A shrewd businessman he might have been and scamster par excellence, but S.K. Jain's dubious public dealings seemed to have taken their toll on his private life. Described by sources as a "chronic, and very heavy drinker", he suffers from a serious liver ailment for which he has been hospitalised in the past. "Some time around the time of his arrest (in March 1995), can't remember whether before or after, Surendra had a (nervous) breakdown and was admitted to Sama Nursing Home (in south Delhi) where he was given Calmpose injections and kept under sedation for a few days," recalls a relative.
The speculation in Jain family circles is that SK's game plan is to lie low in the Jangpura family home, with clandestine visits to the Bhilai Engineering Corporation office on Barakha-mba Road, and wait for the storm to pass. Speaking to Outlook on condition of anonymity, SK's close relatives put up a spirited defence for him and his brothers implicated in the scam.
They believe that in making payoffs to 115 politicians and bureaucrats, the Jains only did what is "essential" for every businessman. The Jains, they say, merely played by the unwritten rules of a "corrupt system", and played it well. Their only "fault" was that the tell-tale diaries were found in the 1991 raids and subsequently "leaked" to the press. Perhaps SK kept too high a profile for his own good and was unlucky to get caught—that, they rationalise, is the only difference.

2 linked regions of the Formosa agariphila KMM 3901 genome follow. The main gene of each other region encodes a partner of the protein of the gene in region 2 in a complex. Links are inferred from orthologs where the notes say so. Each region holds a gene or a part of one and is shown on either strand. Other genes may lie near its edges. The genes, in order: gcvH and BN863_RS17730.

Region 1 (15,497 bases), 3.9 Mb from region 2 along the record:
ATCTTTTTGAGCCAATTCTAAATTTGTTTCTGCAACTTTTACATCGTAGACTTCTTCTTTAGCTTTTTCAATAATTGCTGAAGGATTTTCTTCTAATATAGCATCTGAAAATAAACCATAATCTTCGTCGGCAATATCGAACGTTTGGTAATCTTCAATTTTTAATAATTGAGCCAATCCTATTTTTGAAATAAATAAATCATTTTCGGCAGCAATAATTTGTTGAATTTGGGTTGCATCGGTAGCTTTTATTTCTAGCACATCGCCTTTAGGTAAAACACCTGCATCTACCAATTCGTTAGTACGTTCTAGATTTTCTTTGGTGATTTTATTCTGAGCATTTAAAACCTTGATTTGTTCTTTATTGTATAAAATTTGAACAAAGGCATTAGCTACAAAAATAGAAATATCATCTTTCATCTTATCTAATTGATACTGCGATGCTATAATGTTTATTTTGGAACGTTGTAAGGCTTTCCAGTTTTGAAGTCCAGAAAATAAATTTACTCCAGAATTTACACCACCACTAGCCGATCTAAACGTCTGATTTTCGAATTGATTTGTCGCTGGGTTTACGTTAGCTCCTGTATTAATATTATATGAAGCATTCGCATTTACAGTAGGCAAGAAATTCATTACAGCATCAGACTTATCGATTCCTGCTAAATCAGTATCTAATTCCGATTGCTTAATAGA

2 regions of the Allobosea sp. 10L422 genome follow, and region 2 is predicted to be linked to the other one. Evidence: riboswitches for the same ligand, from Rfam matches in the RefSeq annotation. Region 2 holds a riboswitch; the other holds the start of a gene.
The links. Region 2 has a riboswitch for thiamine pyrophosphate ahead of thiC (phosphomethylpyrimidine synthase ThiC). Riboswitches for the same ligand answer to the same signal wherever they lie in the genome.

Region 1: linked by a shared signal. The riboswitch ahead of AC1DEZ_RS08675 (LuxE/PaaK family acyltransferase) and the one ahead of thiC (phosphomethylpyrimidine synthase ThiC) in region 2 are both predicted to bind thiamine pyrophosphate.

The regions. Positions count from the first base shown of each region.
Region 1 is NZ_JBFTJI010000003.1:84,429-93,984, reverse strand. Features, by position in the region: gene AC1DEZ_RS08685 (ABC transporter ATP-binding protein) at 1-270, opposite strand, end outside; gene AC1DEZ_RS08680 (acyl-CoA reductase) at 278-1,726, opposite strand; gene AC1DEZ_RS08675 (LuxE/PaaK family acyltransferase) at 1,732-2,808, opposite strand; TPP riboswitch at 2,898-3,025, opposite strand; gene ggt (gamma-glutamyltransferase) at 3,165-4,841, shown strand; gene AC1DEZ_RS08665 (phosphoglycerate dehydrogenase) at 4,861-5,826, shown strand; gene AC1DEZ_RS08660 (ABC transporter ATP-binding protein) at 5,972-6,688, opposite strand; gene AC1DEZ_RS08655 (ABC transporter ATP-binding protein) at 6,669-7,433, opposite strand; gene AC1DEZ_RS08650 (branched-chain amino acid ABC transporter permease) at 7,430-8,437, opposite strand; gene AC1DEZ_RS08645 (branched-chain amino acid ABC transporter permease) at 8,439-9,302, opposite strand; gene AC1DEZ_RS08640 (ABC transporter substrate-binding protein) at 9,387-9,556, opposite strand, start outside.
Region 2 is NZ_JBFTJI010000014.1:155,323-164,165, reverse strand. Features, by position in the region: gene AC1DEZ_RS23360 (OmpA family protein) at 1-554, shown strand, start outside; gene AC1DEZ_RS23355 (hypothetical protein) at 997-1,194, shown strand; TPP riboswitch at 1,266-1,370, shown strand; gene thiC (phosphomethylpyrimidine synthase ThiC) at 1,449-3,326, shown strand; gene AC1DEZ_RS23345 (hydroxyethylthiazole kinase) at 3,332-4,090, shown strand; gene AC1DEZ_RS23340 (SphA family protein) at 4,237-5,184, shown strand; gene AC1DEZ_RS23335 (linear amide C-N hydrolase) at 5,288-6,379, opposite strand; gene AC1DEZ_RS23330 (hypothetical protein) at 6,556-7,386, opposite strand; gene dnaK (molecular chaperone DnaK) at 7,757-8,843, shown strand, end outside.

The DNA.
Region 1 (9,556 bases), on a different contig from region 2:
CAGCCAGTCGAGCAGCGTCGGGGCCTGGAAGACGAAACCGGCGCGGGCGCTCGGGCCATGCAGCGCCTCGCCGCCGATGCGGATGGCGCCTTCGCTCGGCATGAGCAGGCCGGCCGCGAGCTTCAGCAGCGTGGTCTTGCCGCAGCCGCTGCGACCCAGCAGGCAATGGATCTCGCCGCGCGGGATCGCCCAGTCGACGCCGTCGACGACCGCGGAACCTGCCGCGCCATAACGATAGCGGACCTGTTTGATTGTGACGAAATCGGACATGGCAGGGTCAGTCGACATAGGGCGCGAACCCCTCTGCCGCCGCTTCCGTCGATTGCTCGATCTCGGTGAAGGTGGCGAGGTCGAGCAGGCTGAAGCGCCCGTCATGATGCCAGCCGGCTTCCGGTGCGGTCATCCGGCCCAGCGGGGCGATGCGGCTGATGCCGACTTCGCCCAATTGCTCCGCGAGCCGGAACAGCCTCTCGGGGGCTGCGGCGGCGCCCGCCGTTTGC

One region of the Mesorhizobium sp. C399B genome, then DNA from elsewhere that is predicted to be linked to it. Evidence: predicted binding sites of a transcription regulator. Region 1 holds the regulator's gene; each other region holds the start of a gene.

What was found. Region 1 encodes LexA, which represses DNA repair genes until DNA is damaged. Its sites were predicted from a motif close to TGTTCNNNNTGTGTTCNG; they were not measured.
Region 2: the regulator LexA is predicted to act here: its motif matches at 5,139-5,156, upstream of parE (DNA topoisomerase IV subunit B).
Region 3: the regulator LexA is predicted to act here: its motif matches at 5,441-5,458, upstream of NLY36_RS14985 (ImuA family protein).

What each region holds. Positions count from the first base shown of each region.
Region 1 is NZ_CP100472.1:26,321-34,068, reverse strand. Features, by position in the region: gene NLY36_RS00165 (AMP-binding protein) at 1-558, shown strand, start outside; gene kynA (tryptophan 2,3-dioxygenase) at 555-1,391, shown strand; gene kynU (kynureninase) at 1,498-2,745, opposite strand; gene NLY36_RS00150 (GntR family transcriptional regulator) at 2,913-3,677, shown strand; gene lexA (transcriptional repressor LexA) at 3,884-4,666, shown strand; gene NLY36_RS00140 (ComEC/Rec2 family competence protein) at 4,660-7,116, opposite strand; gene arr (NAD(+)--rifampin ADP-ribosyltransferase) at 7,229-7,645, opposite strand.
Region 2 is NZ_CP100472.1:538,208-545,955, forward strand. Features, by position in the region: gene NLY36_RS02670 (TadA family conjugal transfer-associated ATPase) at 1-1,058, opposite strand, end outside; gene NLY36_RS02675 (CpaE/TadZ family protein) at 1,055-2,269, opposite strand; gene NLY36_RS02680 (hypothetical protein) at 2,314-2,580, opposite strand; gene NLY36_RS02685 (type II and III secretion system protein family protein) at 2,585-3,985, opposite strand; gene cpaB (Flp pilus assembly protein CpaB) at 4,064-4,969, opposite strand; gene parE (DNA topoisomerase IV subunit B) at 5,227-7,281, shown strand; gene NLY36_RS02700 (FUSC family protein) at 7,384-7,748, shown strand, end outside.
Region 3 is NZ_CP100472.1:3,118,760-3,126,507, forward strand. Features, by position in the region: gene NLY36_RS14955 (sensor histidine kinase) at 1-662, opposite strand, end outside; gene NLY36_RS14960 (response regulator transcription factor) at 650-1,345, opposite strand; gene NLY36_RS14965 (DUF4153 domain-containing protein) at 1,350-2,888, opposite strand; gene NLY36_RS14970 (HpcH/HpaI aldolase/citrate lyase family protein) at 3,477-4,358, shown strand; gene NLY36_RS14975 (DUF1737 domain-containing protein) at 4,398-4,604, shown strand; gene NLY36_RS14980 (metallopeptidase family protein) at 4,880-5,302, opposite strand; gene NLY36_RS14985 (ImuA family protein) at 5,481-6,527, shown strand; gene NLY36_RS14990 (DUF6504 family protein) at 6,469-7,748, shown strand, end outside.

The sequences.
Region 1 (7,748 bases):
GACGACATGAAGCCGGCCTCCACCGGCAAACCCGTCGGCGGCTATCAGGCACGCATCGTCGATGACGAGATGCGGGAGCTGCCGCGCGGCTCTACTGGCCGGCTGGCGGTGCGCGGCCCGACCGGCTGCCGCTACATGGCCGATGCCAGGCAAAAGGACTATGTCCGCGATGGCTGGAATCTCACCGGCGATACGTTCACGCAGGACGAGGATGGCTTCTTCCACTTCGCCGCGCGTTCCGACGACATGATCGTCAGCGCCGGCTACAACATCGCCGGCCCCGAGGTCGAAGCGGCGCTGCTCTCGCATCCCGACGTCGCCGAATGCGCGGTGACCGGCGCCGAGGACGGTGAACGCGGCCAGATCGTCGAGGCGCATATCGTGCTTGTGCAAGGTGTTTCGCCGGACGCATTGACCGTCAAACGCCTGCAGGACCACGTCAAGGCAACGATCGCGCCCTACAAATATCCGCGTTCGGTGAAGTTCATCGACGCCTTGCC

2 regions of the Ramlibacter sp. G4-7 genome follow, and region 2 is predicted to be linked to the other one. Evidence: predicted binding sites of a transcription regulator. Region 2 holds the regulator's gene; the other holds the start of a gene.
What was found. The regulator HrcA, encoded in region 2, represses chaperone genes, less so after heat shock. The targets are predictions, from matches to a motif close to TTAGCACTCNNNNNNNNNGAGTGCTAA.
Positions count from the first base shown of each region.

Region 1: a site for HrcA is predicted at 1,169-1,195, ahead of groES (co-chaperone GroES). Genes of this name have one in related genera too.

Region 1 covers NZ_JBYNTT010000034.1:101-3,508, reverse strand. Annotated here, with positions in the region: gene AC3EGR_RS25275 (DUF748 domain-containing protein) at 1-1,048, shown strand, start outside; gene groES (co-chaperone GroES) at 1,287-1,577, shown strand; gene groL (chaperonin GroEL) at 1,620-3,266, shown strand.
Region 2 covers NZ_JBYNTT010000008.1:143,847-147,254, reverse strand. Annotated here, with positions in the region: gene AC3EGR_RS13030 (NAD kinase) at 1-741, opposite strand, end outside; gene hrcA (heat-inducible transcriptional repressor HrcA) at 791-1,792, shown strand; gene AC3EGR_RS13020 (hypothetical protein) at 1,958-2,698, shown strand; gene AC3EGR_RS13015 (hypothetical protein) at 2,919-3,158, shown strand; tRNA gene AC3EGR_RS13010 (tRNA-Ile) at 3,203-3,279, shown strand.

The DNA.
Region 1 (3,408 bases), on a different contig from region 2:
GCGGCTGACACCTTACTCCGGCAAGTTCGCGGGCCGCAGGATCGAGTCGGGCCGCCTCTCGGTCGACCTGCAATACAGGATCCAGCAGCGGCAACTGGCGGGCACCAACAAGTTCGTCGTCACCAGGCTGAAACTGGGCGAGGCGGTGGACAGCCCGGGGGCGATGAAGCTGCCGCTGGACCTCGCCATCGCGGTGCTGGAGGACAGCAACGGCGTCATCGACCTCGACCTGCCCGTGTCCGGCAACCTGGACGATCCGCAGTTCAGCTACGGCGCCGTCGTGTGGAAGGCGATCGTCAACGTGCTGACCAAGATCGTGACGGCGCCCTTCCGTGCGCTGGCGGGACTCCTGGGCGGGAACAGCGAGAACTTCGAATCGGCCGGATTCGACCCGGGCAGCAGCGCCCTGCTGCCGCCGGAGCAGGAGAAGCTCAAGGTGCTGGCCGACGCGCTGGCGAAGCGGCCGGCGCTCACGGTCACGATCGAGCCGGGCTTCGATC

However, when asked to comment on the Jains passing on huge amounts of hawala money which funded Kashmiri terrorists and the Bombay blasts, they turned cagey. Said one: "Look, I know nothing about their business dealings. All I can say with certainty is that each of the four brothers have been extremely good to their relatives, helped out those of them in need and rewarded their faithful servants well." Another expressed "pain" at what the Jains have "suffered" in the recent past.
Indeed, SK has been forced to give up his sprawling Mehrauli farmhouse and lead the life of a recluse in his 99-year-old father Joti Prasad Jain's ("Rai Saheb") home. Since then, Rai Saheb has become the rallying point for the family. Relatives say he has been "saddened" by what has come to light, though they are "quite sure that Rai Saheb would not have known how his sons went about doing their business."